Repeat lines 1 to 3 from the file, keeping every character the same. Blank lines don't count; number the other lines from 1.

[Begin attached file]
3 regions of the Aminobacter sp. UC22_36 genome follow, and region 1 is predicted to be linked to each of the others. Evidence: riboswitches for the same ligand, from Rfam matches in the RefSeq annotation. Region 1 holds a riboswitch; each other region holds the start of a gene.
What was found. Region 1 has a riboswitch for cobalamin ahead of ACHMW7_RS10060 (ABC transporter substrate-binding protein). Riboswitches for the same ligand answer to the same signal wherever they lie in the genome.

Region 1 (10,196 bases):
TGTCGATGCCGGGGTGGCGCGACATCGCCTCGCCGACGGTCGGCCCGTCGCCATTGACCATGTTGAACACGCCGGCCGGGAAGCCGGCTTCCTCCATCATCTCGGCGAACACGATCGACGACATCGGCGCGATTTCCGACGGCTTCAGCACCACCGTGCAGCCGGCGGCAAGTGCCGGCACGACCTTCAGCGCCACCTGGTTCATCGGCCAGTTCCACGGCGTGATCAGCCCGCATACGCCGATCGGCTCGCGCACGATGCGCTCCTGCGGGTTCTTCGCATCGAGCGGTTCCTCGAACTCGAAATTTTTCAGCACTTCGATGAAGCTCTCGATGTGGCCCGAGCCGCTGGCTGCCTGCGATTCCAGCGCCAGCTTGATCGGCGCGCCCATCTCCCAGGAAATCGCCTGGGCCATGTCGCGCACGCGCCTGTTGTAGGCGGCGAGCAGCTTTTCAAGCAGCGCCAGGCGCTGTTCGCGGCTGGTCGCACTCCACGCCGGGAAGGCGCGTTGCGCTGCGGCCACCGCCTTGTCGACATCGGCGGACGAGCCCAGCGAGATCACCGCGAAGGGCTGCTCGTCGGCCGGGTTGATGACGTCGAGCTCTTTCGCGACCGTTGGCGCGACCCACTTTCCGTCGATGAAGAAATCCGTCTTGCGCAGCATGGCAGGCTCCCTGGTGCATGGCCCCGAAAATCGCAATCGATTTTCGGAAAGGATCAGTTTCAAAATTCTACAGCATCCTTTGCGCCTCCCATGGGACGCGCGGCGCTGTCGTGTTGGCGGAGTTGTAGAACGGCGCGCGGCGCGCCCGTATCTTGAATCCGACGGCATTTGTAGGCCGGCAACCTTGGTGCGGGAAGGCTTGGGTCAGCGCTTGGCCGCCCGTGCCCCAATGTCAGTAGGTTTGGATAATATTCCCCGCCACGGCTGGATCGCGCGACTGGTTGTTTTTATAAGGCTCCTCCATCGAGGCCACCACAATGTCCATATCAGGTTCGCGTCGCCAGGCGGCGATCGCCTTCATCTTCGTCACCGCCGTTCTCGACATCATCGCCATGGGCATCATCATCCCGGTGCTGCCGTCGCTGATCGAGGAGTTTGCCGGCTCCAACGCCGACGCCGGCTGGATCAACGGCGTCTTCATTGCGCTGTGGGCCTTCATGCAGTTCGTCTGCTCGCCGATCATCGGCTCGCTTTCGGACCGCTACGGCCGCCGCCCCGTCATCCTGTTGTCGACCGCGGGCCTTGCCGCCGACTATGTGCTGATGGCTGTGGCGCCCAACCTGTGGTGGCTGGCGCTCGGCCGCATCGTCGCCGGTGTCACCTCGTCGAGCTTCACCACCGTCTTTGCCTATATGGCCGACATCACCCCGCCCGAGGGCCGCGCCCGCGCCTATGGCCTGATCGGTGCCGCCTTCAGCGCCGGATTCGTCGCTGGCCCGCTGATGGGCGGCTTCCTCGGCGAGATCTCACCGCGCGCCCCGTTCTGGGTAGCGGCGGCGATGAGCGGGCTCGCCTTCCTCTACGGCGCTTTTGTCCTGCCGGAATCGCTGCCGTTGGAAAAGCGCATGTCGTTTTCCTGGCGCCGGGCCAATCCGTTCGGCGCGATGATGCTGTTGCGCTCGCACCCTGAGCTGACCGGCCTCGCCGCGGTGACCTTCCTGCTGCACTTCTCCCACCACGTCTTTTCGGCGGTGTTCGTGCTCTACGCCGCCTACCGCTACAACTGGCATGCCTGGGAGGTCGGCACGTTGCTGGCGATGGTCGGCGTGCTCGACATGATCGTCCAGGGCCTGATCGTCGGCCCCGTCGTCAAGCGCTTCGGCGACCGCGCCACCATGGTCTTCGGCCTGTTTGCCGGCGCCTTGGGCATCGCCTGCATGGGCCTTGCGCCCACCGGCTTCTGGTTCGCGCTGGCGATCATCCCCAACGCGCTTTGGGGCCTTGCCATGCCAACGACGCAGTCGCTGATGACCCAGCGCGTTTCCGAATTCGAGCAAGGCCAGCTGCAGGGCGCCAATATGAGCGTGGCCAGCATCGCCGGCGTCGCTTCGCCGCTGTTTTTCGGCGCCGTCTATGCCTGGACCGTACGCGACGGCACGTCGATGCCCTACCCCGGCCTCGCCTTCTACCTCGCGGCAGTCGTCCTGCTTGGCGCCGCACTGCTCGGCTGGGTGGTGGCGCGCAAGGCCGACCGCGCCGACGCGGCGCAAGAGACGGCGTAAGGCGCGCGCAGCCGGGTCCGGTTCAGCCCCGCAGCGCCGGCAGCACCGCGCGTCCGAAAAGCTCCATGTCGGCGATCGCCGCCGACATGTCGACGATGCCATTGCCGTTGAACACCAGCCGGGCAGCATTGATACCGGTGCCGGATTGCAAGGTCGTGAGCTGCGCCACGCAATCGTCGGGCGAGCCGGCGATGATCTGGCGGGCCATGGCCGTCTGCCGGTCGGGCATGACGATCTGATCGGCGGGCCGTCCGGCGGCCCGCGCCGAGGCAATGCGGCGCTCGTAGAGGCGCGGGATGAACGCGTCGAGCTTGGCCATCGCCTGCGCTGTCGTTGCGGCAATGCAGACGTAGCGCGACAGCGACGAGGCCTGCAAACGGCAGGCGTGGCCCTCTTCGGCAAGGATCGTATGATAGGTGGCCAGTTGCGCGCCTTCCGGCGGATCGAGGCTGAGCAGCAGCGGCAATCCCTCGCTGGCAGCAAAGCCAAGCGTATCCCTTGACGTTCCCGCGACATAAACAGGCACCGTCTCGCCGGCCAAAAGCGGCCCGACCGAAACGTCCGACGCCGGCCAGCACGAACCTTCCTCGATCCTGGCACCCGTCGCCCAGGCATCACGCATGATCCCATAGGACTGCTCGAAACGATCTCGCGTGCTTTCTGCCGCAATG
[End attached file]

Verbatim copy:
3 regions of the Aminobacter sp. UC22_36 genome follow, and region 1 is predicted to be linked to each of the others. Evidence: riboswitches for the same ligand, from Rfam matches in the RefSeq annotation. Region 1 holds a riboswitch; each other region holds the start of a gene.
What was found. Region 1 has a riboswitch for cobalamin ahead of ACHMW7_RS10060 (ABC transporter substrate-binding protein). Riboswitches for the same ligand answer to the same signal wherever they lie in the genome.

Region 1 (10,196 bases):